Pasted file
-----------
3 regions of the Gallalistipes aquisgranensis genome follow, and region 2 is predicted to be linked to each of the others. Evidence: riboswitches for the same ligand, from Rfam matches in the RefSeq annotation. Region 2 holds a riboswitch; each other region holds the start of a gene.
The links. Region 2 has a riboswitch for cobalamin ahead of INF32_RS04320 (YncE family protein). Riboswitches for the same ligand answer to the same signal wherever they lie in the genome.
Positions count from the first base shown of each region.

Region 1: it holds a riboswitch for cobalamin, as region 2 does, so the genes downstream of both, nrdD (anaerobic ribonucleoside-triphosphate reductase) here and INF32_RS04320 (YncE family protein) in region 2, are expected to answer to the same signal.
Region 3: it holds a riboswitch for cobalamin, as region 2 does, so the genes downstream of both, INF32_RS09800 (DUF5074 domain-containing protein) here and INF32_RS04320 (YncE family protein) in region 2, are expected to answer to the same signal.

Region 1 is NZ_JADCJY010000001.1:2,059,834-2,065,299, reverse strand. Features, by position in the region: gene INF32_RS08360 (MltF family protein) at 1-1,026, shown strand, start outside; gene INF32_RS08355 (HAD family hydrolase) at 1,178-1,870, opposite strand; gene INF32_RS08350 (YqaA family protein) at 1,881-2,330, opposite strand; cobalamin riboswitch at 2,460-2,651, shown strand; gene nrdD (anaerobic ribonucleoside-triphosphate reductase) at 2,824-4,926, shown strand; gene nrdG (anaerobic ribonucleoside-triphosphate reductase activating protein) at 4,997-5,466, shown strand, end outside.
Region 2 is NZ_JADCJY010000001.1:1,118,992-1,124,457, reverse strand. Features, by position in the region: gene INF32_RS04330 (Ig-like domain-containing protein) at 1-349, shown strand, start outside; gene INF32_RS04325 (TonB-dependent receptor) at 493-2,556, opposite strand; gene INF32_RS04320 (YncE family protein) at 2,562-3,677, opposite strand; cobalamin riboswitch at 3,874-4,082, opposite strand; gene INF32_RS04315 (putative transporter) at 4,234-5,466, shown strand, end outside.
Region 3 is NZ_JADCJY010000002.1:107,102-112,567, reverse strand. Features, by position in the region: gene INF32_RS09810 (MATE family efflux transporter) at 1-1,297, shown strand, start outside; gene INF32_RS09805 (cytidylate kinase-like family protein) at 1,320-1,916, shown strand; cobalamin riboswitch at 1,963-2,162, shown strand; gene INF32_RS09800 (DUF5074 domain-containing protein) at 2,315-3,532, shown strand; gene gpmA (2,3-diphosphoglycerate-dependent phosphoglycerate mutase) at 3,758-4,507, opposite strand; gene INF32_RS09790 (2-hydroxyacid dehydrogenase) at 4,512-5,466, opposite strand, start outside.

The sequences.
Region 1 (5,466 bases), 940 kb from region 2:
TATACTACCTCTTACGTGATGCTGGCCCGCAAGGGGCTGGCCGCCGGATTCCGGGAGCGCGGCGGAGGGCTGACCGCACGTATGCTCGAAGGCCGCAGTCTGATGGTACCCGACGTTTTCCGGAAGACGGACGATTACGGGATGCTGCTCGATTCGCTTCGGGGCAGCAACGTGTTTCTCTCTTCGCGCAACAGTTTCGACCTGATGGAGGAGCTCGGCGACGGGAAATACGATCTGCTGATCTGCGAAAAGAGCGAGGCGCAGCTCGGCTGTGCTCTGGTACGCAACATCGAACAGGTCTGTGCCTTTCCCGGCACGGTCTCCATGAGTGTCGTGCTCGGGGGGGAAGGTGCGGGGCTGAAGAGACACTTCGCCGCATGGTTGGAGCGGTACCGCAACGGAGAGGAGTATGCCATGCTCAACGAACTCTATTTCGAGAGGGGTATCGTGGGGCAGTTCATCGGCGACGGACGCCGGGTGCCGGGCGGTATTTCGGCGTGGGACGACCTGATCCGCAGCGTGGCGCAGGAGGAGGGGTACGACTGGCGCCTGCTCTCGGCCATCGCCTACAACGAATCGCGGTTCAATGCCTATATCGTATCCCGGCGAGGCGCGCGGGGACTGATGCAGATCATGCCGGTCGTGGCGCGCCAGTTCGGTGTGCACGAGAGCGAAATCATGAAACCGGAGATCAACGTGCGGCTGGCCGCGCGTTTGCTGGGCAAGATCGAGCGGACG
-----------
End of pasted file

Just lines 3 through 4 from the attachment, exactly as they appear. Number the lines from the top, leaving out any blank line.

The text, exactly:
Positions count from the first base shown of each region.

Region 1: it holds a riboswitch for cobalamin, as region 2 does, so the genes downstream of both, nrdD (anaerobic ribonucleoside-triphosphate reductase) here and INF32_RS04320 (YncE family protein) in region 2, are expected to answer to the same signal.